The International Institute for Environment and Development (IIED) and the UN Food and Agriculture Organization (FAO) recently issued Fuelling exclusion? The biofuels boom and poor people’s access to land, a report that examines how the biofuels boom is likely to affect access to land. “Policy and market incentives to turn land over to biofuels production will tend to raise land values. While in some cases this could give new opportunities to poor farmers, it could also provide grounds for displacement of poorer people from land,” explain the authors. They conclude that “biofuels are not necessarily bad news for small-scale farmers and land users” but that this depends on the “security of land tenure.”
The Brazilian experience with biofuels and land tenure deserves further attention. Traditionally, land tenure has been fairly insecure in Brazil, as it is difficult for the federal government to exert its authority over the nation’s periphery.
The authors cite evidence that large-scale Brazilian soybean and sugarcane outfits have concentrated their land holdings at the expense of small-scale farmers. These findings are consistent with Brazil’s long-term trend of acreage concentration, which has diminished the participation of small-scale farmers in the country’s agro-industry. Since smaller family farms tend to employ more workers than more-efficient large-scale producers, acreage concentration may increase inequality in Brazil and further strain the provision of public goods and services in urban areas, where displaced farmers tend to migrate. Given the recent surge in biofuel production, this trend is likely to continue.
Although the report itself is fairly neutral, some of the specific claims the authors make regarding biofuels, land concentration, and violence in Brazil are undermined by weak supporting evidence. The report’s section on violence and land concentration in Brazil cites Van Gelder and Dros’ (2006) description of a 2004 labor inspection raid that “freed an unknown number of slaves” who worked in soy fields. Yet Van Gelder and Dros lack a citation for this event and provide no information regarding whether or not these soy fields were being used to produce biodiesel. We also don’t know whether this soy farm was on newly acquired land (i.e., we don’t know if it relates to the expansion of biofuel production). Slave labor exists in Brazil and is a serious problem, but it is not identical to the violent land conflicts generated by the expansion of biofuel production—the subject of this report.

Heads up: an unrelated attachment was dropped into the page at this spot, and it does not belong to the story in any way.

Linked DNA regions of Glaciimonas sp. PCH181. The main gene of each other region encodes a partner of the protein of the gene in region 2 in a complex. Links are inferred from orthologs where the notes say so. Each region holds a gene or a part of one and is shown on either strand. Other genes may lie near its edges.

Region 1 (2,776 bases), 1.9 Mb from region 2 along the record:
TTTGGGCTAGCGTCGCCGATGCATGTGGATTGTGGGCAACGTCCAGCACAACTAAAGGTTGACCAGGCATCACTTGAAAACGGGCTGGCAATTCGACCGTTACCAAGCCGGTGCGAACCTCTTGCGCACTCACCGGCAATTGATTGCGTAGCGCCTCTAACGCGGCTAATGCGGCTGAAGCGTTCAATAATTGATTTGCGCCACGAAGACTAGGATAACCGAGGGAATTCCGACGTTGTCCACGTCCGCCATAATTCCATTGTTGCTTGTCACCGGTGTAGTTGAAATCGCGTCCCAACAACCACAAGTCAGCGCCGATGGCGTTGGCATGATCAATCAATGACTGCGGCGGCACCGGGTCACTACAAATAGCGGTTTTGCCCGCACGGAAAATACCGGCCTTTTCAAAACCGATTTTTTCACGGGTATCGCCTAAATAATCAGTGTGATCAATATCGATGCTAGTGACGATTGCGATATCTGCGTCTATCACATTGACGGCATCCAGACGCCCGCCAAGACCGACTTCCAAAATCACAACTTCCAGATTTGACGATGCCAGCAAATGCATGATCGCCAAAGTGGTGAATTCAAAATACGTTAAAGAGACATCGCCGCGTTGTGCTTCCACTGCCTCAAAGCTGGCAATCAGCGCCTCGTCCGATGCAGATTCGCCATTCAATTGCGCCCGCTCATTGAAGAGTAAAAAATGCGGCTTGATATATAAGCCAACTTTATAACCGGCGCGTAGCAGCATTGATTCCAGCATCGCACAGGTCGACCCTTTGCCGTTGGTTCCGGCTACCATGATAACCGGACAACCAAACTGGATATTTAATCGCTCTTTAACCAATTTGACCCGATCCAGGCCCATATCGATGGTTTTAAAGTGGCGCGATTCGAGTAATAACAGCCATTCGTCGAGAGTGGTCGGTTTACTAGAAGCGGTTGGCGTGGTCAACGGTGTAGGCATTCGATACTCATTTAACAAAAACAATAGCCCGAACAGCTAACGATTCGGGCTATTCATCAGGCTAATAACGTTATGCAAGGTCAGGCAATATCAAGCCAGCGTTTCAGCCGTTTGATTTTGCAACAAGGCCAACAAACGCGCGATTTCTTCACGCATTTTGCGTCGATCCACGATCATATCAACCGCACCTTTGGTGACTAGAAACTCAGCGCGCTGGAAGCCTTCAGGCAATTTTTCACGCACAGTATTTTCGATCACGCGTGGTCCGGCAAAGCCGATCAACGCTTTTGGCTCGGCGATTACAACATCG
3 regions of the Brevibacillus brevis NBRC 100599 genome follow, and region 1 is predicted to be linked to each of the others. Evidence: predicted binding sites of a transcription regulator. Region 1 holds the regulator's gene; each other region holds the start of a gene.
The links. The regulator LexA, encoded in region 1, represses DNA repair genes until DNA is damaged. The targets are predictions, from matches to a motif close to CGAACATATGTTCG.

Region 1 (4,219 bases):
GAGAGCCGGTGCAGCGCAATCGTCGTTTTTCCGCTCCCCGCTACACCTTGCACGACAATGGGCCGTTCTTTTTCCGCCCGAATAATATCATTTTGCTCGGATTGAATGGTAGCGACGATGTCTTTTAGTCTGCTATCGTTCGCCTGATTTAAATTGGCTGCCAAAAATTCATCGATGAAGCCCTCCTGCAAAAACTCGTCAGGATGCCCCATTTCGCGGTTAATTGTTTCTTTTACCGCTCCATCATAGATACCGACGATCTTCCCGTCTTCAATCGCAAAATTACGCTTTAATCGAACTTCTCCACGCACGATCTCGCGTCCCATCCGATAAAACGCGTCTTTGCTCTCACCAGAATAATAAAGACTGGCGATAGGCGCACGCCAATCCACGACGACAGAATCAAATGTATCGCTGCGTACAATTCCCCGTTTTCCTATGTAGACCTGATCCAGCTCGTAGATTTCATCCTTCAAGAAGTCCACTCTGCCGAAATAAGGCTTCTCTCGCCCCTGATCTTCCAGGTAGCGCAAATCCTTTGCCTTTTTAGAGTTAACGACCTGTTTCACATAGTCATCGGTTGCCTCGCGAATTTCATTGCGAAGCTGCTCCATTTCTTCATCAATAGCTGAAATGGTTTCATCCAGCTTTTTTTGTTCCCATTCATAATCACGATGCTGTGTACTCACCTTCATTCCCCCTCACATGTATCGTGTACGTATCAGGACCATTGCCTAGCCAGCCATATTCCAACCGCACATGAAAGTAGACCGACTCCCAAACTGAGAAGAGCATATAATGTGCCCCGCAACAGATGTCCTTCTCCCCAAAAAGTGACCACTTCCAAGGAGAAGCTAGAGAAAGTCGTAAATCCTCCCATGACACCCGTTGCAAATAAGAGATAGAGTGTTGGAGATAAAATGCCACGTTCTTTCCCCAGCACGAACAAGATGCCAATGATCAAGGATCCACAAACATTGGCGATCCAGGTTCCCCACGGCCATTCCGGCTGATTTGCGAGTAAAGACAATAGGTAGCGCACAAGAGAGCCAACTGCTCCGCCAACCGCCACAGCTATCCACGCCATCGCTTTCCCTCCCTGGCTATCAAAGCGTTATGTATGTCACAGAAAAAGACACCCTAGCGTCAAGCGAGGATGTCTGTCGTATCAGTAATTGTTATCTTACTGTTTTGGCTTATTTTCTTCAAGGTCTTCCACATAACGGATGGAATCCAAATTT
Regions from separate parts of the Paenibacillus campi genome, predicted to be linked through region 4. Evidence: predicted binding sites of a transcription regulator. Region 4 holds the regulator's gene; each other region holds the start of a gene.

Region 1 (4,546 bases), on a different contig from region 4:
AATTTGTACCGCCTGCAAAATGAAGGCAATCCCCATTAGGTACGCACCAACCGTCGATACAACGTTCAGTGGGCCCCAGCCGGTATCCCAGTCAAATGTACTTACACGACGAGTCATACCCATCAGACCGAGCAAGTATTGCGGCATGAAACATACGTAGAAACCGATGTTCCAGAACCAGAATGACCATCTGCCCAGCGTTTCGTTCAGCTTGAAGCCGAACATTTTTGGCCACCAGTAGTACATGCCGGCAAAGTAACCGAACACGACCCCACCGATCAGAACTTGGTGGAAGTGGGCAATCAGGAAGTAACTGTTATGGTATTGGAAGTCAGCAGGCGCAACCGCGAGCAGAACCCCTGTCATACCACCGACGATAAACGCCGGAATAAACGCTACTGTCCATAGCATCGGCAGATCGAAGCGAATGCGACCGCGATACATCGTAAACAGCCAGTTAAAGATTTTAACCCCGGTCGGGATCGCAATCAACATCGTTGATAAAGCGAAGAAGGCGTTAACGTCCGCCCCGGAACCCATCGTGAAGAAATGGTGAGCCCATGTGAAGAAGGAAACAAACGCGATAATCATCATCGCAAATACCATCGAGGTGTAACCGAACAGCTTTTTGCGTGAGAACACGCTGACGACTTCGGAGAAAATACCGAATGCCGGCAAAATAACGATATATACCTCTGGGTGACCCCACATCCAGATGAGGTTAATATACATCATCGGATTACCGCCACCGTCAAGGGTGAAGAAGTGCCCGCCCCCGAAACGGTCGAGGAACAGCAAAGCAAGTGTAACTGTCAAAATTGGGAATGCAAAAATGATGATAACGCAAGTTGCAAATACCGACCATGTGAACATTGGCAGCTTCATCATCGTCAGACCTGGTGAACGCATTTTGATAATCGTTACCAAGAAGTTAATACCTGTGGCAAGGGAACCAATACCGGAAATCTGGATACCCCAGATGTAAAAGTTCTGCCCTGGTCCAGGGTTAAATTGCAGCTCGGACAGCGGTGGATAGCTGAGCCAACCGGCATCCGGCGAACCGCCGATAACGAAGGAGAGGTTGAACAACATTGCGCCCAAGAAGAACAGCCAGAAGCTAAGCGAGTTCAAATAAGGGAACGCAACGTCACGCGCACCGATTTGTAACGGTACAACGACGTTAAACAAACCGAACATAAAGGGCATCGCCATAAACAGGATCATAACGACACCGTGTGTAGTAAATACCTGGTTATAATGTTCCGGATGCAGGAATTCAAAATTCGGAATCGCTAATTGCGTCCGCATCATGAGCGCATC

Moreover, the authors of Fuelling exclusion? cite another source regarding land concentration and violence—Noronha et al. (2006)—that seems a bit questionable. A rural exodus from certain parts of Brazil is well-documented, but Noronha et al. try to argue that biofuel expansion has driven this migration, relying on macrodata showing increasing urbanization and decreasing rural populations. There is certainly some overlap between increases in biofuel production and this internal migration, but these data are not sufficient to substantiate a causal relationship. Even more troubling is that Noronha et al. maintain that over a 12-year period, there were 16 assassinations linked to the biofuels industry, citing an op-ed written by a union leader as their source. Yet the op-ed only cites the occurrence of 13 deaths—and not by assassination, but from illnesses possibly related to working in the fields. It’s not that there haven’t been deaths associated with the biofuels industry, it’s just that the sources cited by the authors of Fuelling exclusion? don’t prove as much.
There are real concerns about the social consequences of increased ethanol production in Brazil, particularly for the workers who harvest sugarcane by hand. Nevertheless, ethanol production has given Brazil a unique degree of energy independence and economic vitality. To the extent that this vitality is responsible for Brazil’s ability to (thus far) weather the latest international economic storm, it is possible to argue that it is at least indirectly responsible for the nation’s economic stability and the recent rise of the middle class. Yet until the government uses this stability to provide better land security for its rural population, the benefits of biofuels are likely to continue to accrue mainly to Brazil’s middle and upper classes.
By Brazil Institute Program Assistant Alan Wright and Brazil Institute Intern Matthew Layton.
Photo: Sugarcane plantation near Capixaba in Acre, Brazil. Courtesy of Flickr user visionshare.